Let’s Chat With Emanuel Rosen

In 1933, Dr. Hugo Mendel, a successful Jewish lawyer, escaped Germany along with his family and moved to Tel Aviv. They were some of “the lucky ones” who made it out alive. Two decades later, he and his wife Lucie returned to Germany to take stock of all that was stolen from them: Hugo’s career and reputation, their country, their sense of belonging. A few months later, after returning to Israel, Hugo jumped to his death.

If Anyone Calls, Tell Them I DiedNow, Hugo’s grandson Emanuel Rosen retraces his grandparents’ fateful European trip and its aftermath in his memoir If Anyone Calls, Tell Them I Died (Amsterdam Publishers; March 22, 2021). With warmth, insight, humor, and compassion, Rosen tells his family’s story—their life in pre-war Germany, the new bitter-sweet life they established in Israel, their return visit to Europe, and Emanuel’s mother Mirjam’s legal fight to get the German government to accept responsibility for her father’s suicide even though it happened years after the war ended. The book offers a window into a family who fled Europe just in time, the diaspora they were part of (with all the evocative specificity of its culture and language and sensibility) and how they longed for the place that did nothing to save them and everything to destroy them.

Rosen’s book is at once a vignette-filled tribute to the strong, loving women who raised him, a personal and timely testament to the trauma of displacement, and a melancholy psychological detective story, as Rosen travels the world to attempt to understand how Hugo Mendel came to kill himself one afternoon in Tel Aviv almost 65 years ago. Learn more about what Emanuel Rosen has to say about his book in this special Let’s Chat! interview.

You spent a good chunk of your life not knowing the circumstances of your grandfather’s death or about your mother’s legal battle to hold Germany accountable for it. How did you find out? And how did you decide to retrace your grandparents’ steps and write about it?

Growing up, all I knew was that in 1956 my grandparents went back to Germany and that not long after they returned to Tel Aviv my grandfather died. Only in my late thirties, when I asked my mom about hereditary diseases in our family, I found out that my grandfather took his own life. She told me that five months after returning from that trip, my grandfather jumped from a building in Tel Aviv. Then, after my mother died in 1992, I found a box with letters that my grandparents had sent my mom from that trip, and I was hoping that these letters would explain why my grandfather did it, so I had the letters translated, and went to Germany to retrace their journey. On a visit to the city of Hamm (in Westphalia), where my grandfather had his law office until 1933, I was handed a thick folder that opened my eyes to the legal battle my mom initiated to prove that those who had forced her father out of his profession as a lawyer were responsible for his death.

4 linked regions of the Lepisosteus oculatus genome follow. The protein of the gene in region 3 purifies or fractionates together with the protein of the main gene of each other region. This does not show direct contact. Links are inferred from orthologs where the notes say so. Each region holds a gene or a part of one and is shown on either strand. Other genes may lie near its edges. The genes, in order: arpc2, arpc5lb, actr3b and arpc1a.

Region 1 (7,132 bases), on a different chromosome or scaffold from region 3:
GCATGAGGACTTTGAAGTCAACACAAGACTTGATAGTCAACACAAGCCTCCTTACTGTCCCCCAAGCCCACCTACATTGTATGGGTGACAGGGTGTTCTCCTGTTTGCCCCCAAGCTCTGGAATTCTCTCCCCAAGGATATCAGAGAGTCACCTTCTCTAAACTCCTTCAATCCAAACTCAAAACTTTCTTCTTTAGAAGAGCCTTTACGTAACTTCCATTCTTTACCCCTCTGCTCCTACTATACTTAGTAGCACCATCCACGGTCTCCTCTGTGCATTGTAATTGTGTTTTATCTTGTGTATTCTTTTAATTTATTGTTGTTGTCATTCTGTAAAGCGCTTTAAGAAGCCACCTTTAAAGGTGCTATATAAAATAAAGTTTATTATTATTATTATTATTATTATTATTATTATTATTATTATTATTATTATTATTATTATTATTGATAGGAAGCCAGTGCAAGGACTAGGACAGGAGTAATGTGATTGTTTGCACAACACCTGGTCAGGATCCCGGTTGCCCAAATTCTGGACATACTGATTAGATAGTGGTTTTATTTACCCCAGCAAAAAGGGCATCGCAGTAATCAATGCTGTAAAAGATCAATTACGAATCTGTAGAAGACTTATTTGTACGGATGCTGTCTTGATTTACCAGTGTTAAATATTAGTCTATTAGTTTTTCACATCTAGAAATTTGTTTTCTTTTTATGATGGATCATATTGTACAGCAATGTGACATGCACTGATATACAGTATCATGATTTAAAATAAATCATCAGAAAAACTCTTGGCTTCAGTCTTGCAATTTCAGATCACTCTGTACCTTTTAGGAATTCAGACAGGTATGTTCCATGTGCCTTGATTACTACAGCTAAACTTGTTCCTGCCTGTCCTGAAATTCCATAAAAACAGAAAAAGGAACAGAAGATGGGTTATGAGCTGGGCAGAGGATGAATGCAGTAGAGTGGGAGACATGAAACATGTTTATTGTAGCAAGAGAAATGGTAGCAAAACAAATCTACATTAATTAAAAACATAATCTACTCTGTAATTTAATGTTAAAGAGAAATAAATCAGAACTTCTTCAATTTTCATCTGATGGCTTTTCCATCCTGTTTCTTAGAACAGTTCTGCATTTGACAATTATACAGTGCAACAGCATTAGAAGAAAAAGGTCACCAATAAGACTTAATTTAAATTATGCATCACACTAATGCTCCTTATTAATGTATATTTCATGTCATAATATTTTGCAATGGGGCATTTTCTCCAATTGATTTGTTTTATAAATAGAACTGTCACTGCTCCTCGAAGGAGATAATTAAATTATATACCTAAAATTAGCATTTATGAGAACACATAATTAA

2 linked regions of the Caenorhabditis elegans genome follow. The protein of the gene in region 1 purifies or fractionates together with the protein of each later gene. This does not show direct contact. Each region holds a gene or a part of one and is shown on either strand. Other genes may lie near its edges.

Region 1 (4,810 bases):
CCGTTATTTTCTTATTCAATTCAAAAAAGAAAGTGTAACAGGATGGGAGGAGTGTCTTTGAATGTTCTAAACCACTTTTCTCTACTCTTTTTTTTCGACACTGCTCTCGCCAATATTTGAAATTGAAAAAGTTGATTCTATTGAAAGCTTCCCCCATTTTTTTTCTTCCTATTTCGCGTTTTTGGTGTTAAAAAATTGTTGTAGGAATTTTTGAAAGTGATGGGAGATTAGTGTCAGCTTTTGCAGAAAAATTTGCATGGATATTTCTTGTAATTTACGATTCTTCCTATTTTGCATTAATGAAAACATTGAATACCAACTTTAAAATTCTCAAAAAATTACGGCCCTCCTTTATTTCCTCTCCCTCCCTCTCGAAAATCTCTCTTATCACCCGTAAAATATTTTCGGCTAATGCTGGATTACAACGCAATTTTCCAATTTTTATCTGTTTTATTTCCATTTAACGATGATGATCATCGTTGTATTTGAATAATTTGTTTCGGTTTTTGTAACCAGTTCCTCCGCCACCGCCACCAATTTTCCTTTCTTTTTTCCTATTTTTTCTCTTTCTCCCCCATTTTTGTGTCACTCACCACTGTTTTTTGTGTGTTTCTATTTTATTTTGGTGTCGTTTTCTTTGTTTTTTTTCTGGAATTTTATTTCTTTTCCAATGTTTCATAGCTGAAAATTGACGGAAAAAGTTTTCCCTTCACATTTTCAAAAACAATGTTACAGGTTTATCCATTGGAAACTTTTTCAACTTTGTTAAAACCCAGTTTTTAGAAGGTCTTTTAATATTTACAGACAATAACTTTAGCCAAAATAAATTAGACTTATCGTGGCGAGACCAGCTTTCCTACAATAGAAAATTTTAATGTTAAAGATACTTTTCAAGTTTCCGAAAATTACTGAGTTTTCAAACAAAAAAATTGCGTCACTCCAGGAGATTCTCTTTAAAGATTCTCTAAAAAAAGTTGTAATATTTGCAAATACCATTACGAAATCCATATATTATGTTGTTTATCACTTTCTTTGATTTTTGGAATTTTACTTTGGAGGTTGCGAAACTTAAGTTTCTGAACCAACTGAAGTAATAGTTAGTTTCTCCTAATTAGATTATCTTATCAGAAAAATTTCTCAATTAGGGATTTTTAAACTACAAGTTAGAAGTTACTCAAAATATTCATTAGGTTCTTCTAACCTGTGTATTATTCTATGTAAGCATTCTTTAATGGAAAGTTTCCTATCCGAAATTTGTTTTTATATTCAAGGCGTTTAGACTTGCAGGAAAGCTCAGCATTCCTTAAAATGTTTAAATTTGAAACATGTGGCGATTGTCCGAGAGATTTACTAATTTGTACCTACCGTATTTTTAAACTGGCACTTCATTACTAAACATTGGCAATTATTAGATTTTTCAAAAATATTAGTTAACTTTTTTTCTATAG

Each generation in your family dealt with the Holocaust in their own way, from your grandparents who fled Germany before it began, to your mom who straddled the worlds of both Europe and Israel, to you who was a bit removed from its immediacy. Do you think your family is a representative example of how Jews of different generations relate to the Holocaust?

I think that it is true, at least for Israel. When I grew up in Israel, there was very little discussion of the Holocaust. Israel was a young state trying to construct the identity of the strong Israeli, unlike the survivors who were (wrongly) perceived as weak. Survivors had their own reasons not to talk. They wanted to integrate into mainstream Israeli society, and they focused on rebuilding their lives. The limited discussion of the topic was also true for my mom’s generation: Interestingly, both my mom and her brother dealt with the Holocaust professionally. My mom’s brother headed one of the Mossad’s units to hunt down Nazi criminals. My mom worked at a law office that dealt with restitution from Germany, so she certainly heard a lot of stories from survivors, but she didn’t talk about it either. I think that now, it is somewhat easier for my generation to research and talk about the Holocaust because we are somewhat removed from the trauma; we want to understand what our parents and grandparents went through, and we want to make sure their stories are told.

In many ways, this is a story about uprooting and displacement, and about the heavy, generations-long impact of finding oneself in a new country with a new language. Do you feel like your family’s experience has similarities to the experiences of refugees around the world?

Very much so. It is estimated that worldwide, over 65 million people are displaced by war, armed conflict, or persecution. Imagine that tomorrow morning you are forced to leave this country because of your religion or race and you find yourself in China. How will you manage if you don’t speak Chinese? If you do not understand the culture? If people there do not understand yours? Many immigrants, even people who left the country of their own will, face such situations, and everything is more difficult when people are forced to leave their homes. And the challenge isn’t only about language. Adjusting to the mentality in the new country is difficult too. Think about a woman who was brought to the United States without papers as a child and may face deportation. She’s an American and suddenly has to live in a foreign country. Uprooting can have devastating consequences as it did in my grandfather’s case.

Many books rightfully focus on first-hand accounts of survivors of the Nazi camps, whereas your book recounts a multi-generational trauma brought on by the Nazis without personally experiencing the camps. What do you think can be learned about the holocaust when you look at it through the lives of people who escaped the worst of it?